A Second World War veteran who operated a radio on D-Day said she will never forget the “horrific” sounds of gunfire, bombs and screaming.

Marie Scott, 97, served in the Women’s Royal Naval Service (WRNS) and relayed messages to and from her station at Fort Southwick in Portsmouth and the beaches in Normandy.

Ms Scott, who lives near Kingston-upon-Thames in Surrey, originally joined the WRNS as a switchboard operator but was trained to use a radio two months before D-Day at just 17 years old.

The radio was a “simple machine” with levers that operated a one-way system meaning only one person could speak at a time, the veteran said.

Ms Scott described being shocked at what she heard the first time she used a radio to speak to a signaller on the frontline.

She told the PA news agency: “When I lifted my lever to talk to the recipient at the other end, I had the shock of my life because when he lifted his lever to respond, I was in the middle of the war.

“I could hear rapid machine gun fire, heavier cannon fire, bombs dropping, men shouting orders, men screaming – it was horrifying.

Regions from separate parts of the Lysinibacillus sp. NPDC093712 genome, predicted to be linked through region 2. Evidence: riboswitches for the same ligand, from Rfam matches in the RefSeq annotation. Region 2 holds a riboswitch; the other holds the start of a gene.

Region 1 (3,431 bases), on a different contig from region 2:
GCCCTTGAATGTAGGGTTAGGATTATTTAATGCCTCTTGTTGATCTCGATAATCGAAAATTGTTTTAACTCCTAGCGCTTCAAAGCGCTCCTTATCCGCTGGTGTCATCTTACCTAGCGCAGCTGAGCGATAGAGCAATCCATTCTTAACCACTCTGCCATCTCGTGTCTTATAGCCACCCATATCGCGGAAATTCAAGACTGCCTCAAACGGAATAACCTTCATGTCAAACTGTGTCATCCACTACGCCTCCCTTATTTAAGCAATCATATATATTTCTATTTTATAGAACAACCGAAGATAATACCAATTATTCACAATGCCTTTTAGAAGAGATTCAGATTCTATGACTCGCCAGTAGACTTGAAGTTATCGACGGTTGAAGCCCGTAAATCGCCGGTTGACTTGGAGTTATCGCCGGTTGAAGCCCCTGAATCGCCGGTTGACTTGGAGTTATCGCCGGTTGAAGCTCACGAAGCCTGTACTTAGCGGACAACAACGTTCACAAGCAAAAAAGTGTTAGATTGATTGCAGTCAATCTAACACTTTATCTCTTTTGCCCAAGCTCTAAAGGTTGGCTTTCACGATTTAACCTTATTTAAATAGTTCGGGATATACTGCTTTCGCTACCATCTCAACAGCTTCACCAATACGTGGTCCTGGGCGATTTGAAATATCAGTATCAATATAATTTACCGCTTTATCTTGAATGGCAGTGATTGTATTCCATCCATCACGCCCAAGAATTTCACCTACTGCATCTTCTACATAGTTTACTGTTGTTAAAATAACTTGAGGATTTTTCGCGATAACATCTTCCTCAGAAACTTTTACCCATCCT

“It was war, and it was coming through my headphones.”

When asked how she felt about the 80th anniversary of D-Day, Ms Scott said: “I don’t know, I have very mixed emotions about it.

Marie Scott
Marie Scott worked on the switchboard in the tunnels under Fort Southwick in Portsmouth (Marie Scott/PA)

“I am more than a little proud of what we did then, but not many people know about it and the children of this country certainly know nothing about World War Two which I think is sad because it was an important war.

“I think war is horrifying and we should only ever go to war when totally justified and that war was – we had to go to war.”

Speaking at a Buckingham Palace garden party for beneficiaries of The Not Forgotten Association, where she told the Princess Royal of her service, Ms Scott told PA: “The horrors of war are with you for a lifetime and those sounds will certainly be lingering with me until the end.

“I shall never forget that.

“I was operating deep in the tunnels, deeply underground, very safe and I was talking to men, signallers of course, who were facing a barrage of machine gun fire or whatever, so it was a very distinctive interview and one that I shall never ever forget.”